Fighting for family medicine in Texas

Advocacy 101: Getting mad isn't enough

The art of translating ideas into consequences: How politics drives the process that sets policy

By Kim Ross

As electoral waves of unbridled anti-government sentiment are somewhat unevenly expressed against incumbents in both primaries, many physicians are likely to wave at the parade (or angry mobs), if not grab pitchforks and torches and join the procession. Physician frustration, broadly speaking, has reached a tipping point. The medical societies who have dared to conduct surveys of their member physicians have found unprecedented white-hot anger, cynicism, and a pessimism that runs as high as 8-to-1. But where are physicians putting all this righteous, and to some extent misdirected, anger?

The art of politics, if that’s not an oxymoron, is channeling motivated voters into constructive results rather than merely a short-run tantrum that unhorses or simply antagonizes an incumbent. The end game isn’t the political assassination of an office holder. It is winning or leveraging an election so that the survivor/winner supports your well-reasoned ideas over your adversaries’ equally reasoned ideas, out of conviction or fear. Either motivation works. After all, why engage in these often unsavory and disingenuous public affairs if your ideas don’t have consequences?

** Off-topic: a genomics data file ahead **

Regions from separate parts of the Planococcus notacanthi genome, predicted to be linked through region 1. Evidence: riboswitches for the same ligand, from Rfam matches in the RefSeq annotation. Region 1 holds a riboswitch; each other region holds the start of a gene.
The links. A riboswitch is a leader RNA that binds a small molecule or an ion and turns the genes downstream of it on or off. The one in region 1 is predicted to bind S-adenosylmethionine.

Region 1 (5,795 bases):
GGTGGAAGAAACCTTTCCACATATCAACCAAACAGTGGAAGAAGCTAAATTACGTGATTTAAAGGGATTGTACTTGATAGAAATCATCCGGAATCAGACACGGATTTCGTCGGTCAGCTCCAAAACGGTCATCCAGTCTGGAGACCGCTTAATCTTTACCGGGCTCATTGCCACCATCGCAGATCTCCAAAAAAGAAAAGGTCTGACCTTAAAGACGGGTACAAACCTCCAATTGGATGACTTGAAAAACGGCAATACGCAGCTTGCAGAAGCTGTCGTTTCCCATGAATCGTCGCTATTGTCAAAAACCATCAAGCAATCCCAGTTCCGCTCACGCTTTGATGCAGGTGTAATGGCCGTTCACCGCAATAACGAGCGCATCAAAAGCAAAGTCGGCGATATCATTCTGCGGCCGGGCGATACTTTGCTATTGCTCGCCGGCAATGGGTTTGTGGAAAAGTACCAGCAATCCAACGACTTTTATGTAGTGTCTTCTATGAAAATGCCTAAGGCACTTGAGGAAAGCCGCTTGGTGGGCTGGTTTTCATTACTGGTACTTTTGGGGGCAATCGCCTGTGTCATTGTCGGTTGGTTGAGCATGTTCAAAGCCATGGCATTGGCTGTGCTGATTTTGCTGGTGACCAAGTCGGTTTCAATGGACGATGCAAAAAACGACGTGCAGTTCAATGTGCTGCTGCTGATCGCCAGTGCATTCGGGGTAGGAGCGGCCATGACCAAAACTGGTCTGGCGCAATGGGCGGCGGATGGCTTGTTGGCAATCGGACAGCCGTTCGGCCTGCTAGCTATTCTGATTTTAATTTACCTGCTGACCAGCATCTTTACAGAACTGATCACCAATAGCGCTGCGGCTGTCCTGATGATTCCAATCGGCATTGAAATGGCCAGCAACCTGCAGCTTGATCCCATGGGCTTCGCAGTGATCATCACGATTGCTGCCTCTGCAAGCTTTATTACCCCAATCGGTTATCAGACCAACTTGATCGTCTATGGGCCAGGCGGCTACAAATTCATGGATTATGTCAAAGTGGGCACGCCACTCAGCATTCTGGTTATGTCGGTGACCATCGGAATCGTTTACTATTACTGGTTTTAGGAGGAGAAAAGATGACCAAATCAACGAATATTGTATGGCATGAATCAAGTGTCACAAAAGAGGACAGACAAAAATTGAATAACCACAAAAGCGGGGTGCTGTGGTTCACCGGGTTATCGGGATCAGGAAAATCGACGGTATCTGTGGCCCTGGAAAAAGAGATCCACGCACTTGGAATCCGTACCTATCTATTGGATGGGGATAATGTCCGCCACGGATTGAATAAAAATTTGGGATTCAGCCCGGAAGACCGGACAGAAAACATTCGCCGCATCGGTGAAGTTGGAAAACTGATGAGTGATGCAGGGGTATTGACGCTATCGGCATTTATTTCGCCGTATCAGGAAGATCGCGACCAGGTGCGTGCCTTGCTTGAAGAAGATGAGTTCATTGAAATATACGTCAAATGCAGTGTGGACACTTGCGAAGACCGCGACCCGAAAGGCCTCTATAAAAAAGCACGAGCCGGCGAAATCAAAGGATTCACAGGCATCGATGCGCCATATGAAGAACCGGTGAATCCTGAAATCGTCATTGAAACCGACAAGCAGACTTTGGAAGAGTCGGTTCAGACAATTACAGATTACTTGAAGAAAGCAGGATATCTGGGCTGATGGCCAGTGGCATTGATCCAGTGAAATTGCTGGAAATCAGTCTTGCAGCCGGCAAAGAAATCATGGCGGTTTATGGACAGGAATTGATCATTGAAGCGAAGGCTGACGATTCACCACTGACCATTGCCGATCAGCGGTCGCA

In these times of incumbent rejection and unfocused resentment of all things governmental, a story often resurfaces as told by a longtime Capitol press corps reporter. It seems this reporter was attending a post-election interview with a newly elected governor who had just won back his former position from the same incumbent who, four years previously, had unseated him. The reporter asked the governor-elect in a post-victory press conference, “What will be your top priorities this session?” The governor-elect stared for a moment, then asked, “What?” The consensus interpretation from the journalists in the room was that his agenda was avenging a previous defeat at the hands of the soon-to-be ex-incumbent. There was no other agenda, although there were plenty of well-heeled supporters of the challenger who had their own ideas already drafted in bill form.